Please join the libraries data services staff again in celebrating this year’s GIS day event at Mason. This year’s theme is Big Data and GIS. There will be exciting activities including presentations, demonstrations, and poster sessions hosted by the department of geography and geoinformation. The data services staff will demonstrate resources available for big data and geovisualization. See the detailed schedule at http://infoguides.gmu.edu/gisday/2016 or https://cos.gmu.edu/ggs.
The Big Ten Academic alliance just launched a Geoportal (https://geo.btaa.org) to discover and access geospatial resources (GIS data sets, web services, and digitized historical maps) available for their collection. This is the second geodata discovery project collaboratively developed by academic libraries followed by the Open Geoportal Project (http://data.opengeoportal.org) led by Tuft University.
See the details of this project from here.
is being hosted by George Mason University, Fairfax, VA during July 25-27. This workshop brings the expertise together to discuss and explore challenges and issues related to big data computing, especially spatial temporal cloud computing tools and big data processing service.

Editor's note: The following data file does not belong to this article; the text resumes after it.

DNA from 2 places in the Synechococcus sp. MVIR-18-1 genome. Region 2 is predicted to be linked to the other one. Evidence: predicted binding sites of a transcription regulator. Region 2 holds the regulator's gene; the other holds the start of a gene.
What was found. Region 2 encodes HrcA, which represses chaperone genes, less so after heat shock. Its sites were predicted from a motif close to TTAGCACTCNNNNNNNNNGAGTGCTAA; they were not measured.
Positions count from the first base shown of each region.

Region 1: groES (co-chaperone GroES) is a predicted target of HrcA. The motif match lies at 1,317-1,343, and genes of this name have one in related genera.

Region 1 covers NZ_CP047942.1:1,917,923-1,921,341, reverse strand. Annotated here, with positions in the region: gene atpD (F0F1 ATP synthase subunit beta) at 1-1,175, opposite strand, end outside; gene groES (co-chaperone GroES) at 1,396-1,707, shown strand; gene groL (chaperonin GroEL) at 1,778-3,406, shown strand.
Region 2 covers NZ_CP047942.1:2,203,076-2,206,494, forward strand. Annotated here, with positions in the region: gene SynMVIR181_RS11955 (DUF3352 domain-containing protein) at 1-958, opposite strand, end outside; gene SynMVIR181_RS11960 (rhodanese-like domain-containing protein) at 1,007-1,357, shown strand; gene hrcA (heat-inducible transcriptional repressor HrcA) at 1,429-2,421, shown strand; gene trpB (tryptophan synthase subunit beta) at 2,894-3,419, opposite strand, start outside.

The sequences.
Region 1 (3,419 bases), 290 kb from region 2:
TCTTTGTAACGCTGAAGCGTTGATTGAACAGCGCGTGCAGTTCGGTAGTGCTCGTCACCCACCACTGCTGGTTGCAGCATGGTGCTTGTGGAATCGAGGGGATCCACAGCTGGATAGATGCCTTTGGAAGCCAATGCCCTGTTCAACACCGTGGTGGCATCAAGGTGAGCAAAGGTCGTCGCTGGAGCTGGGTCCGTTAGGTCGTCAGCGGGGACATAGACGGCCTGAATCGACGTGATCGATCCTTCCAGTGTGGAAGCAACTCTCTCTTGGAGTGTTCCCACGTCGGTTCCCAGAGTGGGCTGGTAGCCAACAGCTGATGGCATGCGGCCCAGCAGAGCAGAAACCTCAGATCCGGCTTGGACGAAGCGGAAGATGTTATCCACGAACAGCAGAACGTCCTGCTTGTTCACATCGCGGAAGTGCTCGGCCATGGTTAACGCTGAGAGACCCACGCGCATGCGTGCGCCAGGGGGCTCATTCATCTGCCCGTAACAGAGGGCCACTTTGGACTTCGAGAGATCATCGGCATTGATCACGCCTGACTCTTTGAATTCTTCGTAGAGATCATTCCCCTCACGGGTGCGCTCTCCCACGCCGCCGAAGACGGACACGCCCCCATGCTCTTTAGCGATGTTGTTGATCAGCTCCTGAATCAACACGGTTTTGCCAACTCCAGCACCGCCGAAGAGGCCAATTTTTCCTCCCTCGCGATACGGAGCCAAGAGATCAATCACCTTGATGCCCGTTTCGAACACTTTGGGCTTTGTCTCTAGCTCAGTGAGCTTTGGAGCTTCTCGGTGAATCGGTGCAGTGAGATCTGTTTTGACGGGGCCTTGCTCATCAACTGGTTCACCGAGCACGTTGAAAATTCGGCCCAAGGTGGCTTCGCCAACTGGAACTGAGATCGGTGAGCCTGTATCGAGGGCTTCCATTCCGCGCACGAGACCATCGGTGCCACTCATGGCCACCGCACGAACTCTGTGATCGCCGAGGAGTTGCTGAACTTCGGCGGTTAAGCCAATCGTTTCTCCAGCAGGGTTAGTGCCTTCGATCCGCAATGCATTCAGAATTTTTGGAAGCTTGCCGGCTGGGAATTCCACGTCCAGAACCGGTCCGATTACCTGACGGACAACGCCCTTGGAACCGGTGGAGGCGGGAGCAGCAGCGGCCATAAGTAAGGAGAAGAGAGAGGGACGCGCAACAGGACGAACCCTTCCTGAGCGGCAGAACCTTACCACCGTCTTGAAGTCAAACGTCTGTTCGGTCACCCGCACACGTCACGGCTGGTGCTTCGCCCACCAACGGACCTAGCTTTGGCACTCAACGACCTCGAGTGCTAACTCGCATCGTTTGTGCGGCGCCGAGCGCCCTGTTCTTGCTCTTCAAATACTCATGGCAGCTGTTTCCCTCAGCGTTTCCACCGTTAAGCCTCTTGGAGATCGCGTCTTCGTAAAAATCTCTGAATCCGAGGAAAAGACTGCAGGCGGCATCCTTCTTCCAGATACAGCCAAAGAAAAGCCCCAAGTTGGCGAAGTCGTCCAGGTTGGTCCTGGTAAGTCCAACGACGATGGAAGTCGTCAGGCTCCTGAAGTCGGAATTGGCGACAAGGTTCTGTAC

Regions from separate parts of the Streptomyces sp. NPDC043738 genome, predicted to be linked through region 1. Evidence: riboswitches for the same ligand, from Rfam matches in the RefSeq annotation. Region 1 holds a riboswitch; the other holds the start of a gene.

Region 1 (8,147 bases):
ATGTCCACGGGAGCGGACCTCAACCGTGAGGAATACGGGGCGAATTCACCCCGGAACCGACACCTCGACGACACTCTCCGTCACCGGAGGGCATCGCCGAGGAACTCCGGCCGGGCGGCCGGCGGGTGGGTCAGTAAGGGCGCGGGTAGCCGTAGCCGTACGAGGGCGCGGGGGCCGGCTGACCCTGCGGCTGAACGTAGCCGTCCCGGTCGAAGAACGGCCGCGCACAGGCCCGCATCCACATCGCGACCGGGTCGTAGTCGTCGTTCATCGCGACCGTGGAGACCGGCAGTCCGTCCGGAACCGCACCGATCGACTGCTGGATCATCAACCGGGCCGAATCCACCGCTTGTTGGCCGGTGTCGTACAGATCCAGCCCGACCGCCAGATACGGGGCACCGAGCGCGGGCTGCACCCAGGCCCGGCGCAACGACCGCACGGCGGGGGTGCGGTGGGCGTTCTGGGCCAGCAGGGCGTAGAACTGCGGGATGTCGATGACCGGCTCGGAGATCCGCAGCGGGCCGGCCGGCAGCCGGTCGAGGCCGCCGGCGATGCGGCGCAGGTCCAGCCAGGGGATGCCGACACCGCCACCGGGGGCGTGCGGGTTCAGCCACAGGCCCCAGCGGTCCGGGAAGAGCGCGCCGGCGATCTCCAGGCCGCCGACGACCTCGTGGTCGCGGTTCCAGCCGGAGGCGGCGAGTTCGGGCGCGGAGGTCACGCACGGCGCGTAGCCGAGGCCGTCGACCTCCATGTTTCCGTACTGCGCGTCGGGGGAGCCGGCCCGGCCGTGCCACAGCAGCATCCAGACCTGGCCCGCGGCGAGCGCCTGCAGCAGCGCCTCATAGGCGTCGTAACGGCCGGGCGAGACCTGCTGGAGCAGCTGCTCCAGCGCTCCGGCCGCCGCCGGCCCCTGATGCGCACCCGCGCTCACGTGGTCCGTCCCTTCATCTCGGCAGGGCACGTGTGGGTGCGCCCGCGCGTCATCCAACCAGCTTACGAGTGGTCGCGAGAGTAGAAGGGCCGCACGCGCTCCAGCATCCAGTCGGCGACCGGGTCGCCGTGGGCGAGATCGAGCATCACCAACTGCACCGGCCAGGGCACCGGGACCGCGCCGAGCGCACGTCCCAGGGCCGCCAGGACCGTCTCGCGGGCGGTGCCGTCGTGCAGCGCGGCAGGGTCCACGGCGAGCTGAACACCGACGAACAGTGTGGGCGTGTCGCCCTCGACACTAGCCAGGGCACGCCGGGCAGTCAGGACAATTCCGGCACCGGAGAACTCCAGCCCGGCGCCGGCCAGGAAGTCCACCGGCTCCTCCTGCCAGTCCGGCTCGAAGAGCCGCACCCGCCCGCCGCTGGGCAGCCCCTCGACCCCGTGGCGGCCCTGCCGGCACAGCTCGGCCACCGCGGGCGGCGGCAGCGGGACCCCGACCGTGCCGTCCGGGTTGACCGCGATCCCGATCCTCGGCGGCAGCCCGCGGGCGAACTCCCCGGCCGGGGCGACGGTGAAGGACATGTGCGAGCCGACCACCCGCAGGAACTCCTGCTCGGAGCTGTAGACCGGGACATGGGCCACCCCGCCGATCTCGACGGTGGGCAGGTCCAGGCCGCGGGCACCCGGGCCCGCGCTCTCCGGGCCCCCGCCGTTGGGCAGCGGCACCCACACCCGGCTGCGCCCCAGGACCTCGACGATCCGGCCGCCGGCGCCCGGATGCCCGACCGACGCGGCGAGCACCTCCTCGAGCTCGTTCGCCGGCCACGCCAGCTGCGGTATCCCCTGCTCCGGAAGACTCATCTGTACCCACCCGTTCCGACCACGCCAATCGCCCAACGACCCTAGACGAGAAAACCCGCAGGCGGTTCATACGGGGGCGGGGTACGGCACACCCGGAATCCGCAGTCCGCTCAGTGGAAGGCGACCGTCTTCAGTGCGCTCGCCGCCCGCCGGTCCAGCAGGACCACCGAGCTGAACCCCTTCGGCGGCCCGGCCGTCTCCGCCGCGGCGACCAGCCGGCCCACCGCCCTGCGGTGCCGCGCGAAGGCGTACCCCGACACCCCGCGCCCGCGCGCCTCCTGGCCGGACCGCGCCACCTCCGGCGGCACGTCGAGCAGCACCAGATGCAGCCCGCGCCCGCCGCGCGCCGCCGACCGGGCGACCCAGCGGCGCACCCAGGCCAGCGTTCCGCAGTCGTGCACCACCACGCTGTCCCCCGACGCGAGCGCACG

GMU data center provides one of the Spatiotemporal Hybrid Cloud Service Centers (http://stcenter.net), the national and international spatiotemporal infrastructure environment built from multiple cloud system including OpenStack, Eucalyptus, and Amazon Web Services powered by Dynamic Computing Cloud.
Anyone who wants to use this service for big data analysis with spatial temporal data, please contact, firstname.lastname@example.org, for more information.
->See more details on the workshop program : http://dasher.cloud.gmu.edu/iwccbd/index.php
->See more on GMU Cloud Service Center: http://cloud.gmu.edu
The libraries has a collection of GIS data layers from Euratlas: Historical Atlas of Europe that depicts the detailed political situation of Europe for each century. You can also use them as a base map of Europe for a particular year. The data collection covers from years: 100, 500, 1000, 1200, 1400, 1600, 1800, and 2000 A.D.
Each data year has two kinds of layers: physical features (mountain, seas and rivers) and political administrative features (states, provinces and major cities). The data is available through the Data Service Lab computers in Fenwick. Access is restricted to GMU Affiliates only.
Please explore this YouTube channel, Tips for GIS, created by Ahmad Aburizaiza, a Ph.D candidate in Geography at Mason. It provides various helpful videos to guide us. Topics include collecting Twitter geodata using CartoDB, creating ArcPy and Python to backup shapefiles, downloading Open Street Map data, getting GeoJson data quickly, and more.